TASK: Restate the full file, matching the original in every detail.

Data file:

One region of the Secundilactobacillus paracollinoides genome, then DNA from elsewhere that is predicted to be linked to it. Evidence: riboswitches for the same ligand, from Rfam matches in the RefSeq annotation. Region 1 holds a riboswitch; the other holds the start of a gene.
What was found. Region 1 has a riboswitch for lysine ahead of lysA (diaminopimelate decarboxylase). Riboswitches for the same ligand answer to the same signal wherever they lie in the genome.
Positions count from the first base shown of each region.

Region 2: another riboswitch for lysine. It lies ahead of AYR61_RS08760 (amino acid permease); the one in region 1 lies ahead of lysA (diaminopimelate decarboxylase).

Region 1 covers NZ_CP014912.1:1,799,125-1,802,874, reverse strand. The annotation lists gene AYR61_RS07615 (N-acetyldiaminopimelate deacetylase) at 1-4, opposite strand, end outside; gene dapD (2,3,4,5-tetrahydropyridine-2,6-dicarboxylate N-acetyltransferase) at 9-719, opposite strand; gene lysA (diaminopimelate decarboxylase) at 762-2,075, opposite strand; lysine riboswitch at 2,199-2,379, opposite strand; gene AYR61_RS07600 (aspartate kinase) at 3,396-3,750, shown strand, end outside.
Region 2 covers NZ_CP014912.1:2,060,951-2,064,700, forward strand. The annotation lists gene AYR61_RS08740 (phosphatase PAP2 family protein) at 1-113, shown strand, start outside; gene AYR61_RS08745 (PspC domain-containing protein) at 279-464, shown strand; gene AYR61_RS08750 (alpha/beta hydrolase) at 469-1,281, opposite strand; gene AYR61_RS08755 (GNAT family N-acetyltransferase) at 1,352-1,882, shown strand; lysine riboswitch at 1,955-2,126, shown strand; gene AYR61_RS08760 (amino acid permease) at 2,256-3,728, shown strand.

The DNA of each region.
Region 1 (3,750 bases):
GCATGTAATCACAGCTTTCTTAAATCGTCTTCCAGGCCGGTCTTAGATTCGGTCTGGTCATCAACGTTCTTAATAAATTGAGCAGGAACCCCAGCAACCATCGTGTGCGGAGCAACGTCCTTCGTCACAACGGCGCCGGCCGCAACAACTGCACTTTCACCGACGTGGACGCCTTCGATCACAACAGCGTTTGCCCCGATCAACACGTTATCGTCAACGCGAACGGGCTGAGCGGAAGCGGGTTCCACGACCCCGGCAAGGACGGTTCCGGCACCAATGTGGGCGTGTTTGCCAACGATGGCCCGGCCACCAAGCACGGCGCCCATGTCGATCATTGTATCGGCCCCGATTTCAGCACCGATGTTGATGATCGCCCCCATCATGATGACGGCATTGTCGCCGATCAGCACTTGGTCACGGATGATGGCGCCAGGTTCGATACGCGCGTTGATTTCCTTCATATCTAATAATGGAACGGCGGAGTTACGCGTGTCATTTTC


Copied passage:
One region of the Secundilactobacillus paracollinoides genome, then DNA from elsewhere that is predicted to be linked to it. Evidence: riboswitches for the same ligand, from Rfam matches in the RefSeq annotation. Region 1 holds a riboswitch; the other holds the start of a gene.
What was found. Region 1 has a riboswitch for lysine ahead of lysA (diaminopimelate decarboxylase). Riboswitches for the same ligand answer to the same signal wherever they lie in the genome.
Positions count from the first base shown of each region.

Region 2: another riboswitch for lysine. It lies ahead of AYR61_RS08760 (amino acid permease); the one in region 1 lies ahead of lysA (diaminopimelate decarboxylase).

Region 1 covers NZ_CP014912.1:1,799,125-1,802,874, reverse strand. The annotation lists gene AYR61_RS07615 (N-acetyldiaminopimelate deacetylase) at 1-4, opposite strand, end outside; gene dapD (2,3,4,5-tetrahydropyridine-2,6-dicarboxylate N-acetyltransferase) at 9-719, opposite strand; gene lysA (diaminopimelate decarboxylase) at 762-2,075, opposite strand; lysine riboswitch at 2,199-2,379, opposite strand; gene AYR61_RS07600 (aspartate kinase) at 3,396-3,750, shown strand, end outside.
Region 2 covers NZ_CP014912.1:2,060,951-2,064,700, forward strand. The annotation lists gene AYR61_RS08740 (phosphatase PAP2 family protein) at 1-113, shown strand, start outside; gene AYR61_RS08745 (PspC domain-containing protein) at 279-464, shown strand; gene AYR61_RS08750 (alpha/beta hydrolase) at 469-1,281, opposite strand; gene AYR61_RS08755 (GNAT family N-acetyltransferase) at 1,352-1,882, shown strand; lysine riboswitch at 1,955-2,126, shown strand; gene AYR61_RS08760 (amino acid permease) at 2,256-3,728, shown strand.

The DNA of each region.
Region 1 (3,750 bases):
GCATGTAATCACAGCTTTCTTAAATCGTCTTCCAGGCCGGTCTTAGATTCGGTCTGGTCATCAACGTTCTTAATAAATTGAGCAGGAACCCCAGCAACCATCGTGTGCGGAGCAACGTCCTTCGTCACAACGGCGCCGGCCGCAACAACTGCACTTTCACCGACGTGGACGCCTTCGATCACAACAGCGTTTGCCCCGATCAACACGTTATCGTCAACGCGAACGGGCTGAGCGGAAGCGGGTTCCACGACCCCGGCAAGGACGGTTCCGGCACCAATGTGGGCGTGTTTGCCAACGATGGCCCGGCCACCAAGCACGGCGCCCATGTCGATCATTGTATCGGCCCCGATTTCAGCACCGATGTTGATGATCGCCCCCATCATGATGACGGCATTGTCGCCGATCAGCACTTGGTCACGGATGATGGCGCCAGGTTCGATACGCGCGTTGATTTCCTTCATATCTAATAATGGAACGGCGGAGTTACGCGTGTCATTTTC